The IRS report suggests that the tax gap—which is the amount of federal taxes owed but not paid—is not a major problem.
The IRS has come out with a new estimate of the "tax gap," which is the amount of unpaid federal taxes. In a nutshell, this is the amount of federal tax fraud. There is good news in the IRS report. In spite of what politicians say, tax evasion is not a growing problem in relation to the size of the economy.
From 2014 to 2016, the IRS found that the annual gross tax gap was $496 billion. After people didn't pay their taxes on time and the government took action, the tax gap was $428 billion. Individual income taxes brought in $306 billion, corporate income taxes brought in $34 billion, payroll taxes brought in $87 billion, and estate taxes brought in $2 billion.
The gross tax gap was $345 billion in 2001, $472 billion in 2006, $394 billion from 2008 to 2010, and $438 billion from 2011 to 2013. These numbers are from the new report. The IRS also said that the gap would be $540 billion from 2017 to 2019. As shown in the chart, the tax gap has grown in terms of dollars, but not in terms of the country's gross domestic product (GDP). (I used the GDP of the middle year to make the estimates for more than one year.)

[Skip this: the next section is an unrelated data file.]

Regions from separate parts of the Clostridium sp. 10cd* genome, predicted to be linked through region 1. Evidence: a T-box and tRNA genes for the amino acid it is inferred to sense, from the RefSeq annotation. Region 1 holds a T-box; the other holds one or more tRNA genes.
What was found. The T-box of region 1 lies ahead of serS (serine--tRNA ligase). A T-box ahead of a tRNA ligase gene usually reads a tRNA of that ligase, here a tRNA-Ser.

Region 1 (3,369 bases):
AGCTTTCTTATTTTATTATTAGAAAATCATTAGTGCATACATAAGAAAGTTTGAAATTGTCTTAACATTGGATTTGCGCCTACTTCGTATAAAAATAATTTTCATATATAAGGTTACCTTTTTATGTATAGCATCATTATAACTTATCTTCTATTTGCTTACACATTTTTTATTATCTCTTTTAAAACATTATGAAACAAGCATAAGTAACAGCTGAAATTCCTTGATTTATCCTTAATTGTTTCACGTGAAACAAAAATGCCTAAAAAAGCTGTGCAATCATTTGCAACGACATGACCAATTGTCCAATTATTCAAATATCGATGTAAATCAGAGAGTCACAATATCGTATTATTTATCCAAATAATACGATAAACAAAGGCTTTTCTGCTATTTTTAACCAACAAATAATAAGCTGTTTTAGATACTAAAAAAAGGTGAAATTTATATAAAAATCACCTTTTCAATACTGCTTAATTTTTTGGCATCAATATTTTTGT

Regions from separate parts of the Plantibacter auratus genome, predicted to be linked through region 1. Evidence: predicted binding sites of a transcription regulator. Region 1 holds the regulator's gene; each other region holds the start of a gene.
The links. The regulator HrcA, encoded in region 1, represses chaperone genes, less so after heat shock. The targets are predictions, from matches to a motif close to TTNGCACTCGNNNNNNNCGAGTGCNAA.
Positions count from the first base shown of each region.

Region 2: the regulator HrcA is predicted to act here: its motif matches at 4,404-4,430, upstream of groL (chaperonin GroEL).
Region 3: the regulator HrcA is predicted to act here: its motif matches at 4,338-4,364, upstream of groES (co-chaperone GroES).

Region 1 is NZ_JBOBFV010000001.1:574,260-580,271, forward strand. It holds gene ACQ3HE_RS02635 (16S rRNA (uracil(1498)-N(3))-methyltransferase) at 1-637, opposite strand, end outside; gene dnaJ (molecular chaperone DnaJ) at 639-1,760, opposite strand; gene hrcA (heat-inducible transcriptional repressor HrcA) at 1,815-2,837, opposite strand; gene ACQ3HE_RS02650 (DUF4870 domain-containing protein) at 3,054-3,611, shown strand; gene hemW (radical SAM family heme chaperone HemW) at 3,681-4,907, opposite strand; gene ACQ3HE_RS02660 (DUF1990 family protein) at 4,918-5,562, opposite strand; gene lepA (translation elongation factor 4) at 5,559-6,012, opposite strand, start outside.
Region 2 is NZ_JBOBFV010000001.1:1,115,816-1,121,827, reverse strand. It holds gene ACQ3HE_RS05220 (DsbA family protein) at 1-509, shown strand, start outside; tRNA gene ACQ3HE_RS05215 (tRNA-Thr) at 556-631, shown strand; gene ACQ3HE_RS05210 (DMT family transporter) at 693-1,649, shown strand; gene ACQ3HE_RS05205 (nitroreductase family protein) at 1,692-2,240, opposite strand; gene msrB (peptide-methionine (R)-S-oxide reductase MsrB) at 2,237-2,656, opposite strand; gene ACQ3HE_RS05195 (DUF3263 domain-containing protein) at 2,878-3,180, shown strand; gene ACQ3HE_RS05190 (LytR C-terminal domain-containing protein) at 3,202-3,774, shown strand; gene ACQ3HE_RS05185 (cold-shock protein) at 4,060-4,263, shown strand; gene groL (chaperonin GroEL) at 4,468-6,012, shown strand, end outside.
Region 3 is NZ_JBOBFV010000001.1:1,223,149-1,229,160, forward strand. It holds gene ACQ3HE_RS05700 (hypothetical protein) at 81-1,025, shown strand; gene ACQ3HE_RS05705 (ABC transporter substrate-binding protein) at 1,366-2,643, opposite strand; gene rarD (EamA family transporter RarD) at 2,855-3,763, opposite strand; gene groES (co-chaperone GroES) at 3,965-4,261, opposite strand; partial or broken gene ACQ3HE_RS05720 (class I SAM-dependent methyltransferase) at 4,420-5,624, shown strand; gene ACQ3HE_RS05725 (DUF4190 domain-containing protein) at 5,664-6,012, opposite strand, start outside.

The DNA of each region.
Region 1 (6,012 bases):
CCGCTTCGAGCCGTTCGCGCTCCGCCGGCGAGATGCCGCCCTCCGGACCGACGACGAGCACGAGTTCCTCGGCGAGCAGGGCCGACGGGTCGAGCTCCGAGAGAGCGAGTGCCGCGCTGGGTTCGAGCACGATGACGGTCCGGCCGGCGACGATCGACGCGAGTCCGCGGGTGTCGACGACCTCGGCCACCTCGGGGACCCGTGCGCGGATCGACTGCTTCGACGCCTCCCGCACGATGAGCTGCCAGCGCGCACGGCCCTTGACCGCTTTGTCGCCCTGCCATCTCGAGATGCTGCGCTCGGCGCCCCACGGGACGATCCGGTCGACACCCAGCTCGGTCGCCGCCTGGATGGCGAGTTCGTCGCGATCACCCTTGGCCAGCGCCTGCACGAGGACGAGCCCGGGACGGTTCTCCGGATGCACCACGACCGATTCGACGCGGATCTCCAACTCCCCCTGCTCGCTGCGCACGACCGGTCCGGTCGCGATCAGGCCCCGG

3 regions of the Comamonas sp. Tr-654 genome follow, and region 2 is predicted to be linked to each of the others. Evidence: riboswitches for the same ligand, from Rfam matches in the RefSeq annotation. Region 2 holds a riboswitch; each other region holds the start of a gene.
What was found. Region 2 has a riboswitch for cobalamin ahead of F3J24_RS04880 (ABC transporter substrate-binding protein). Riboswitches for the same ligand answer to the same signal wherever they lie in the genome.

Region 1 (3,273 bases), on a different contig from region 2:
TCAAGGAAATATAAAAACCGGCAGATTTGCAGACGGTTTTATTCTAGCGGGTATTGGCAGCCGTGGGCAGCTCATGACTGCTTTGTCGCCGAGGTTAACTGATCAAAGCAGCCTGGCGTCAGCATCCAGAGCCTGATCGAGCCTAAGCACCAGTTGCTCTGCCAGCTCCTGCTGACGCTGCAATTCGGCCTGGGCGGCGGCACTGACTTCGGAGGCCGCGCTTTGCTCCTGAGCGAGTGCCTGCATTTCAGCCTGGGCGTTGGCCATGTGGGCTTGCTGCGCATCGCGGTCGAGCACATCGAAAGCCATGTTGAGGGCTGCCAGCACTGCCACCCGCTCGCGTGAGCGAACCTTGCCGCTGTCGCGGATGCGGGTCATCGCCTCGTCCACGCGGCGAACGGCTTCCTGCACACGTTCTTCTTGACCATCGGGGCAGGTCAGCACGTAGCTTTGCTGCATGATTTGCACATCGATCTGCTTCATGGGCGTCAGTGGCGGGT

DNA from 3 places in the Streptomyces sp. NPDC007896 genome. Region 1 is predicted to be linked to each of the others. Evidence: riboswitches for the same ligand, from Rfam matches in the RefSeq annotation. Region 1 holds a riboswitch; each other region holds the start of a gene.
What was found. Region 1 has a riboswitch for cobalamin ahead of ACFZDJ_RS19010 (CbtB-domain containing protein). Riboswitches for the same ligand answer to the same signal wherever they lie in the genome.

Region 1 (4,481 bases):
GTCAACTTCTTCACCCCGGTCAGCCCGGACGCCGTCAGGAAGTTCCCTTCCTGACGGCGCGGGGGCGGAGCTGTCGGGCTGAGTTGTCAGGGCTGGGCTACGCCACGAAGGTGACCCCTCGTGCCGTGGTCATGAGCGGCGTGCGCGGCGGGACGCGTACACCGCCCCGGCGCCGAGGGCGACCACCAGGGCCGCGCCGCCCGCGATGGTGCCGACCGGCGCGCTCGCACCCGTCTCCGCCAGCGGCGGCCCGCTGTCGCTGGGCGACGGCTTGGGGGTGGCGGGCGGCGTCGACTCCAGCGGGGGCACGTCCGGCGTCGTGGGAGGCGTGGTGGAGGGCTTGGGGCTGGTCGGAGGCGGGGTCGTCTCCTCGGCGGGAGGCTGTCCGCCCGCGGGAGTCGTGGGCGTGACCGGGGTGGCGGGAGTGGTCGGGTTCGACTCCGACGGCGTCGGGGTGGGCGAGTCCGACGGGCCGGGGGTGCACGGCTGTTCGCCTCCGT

The flip side of the gross tax gap is the “voluntary compliance rate,” which is the tax paid on time divided by the estimated full amount owed. The IRS report shows that the voluntary compliance rate rose from 83.7 percent in 2011–2013 to 85.0 percent in 2014–2016. The IRS projects the rate to be 85.1 percent in 2017–2019.
To me, the IRS report suggests that the tax gap is not a major problem. The gap is stable relative to the size of the economy, and our tax gap is smaller than the average tax gap in Europe, as I discuss here.
Given our stable and relatively small tax gap, President Biden’s expensive effort to boost IRS enforcement is misguided. There are civil liberties trade‐offs to consider when trying to close the tax gap with enforcement, as I discuss here. The optimal tax gap is not zero because that would require a more powerful government and impose higher compliance costs on taxpayers. And even with more power, the IRS would not achieve fully accurate tax payments because the agency itself makes frequent errors.
That said, there is a win‐win approach to reducing the tax gap. Simplifying the tax code and cutting tax rates would reduce the ability and incentive for taxpayers to cheat. It would also cut compliance costs and increase civil liberties. Tax simplification should be on the agenda of the new Congress in 2023.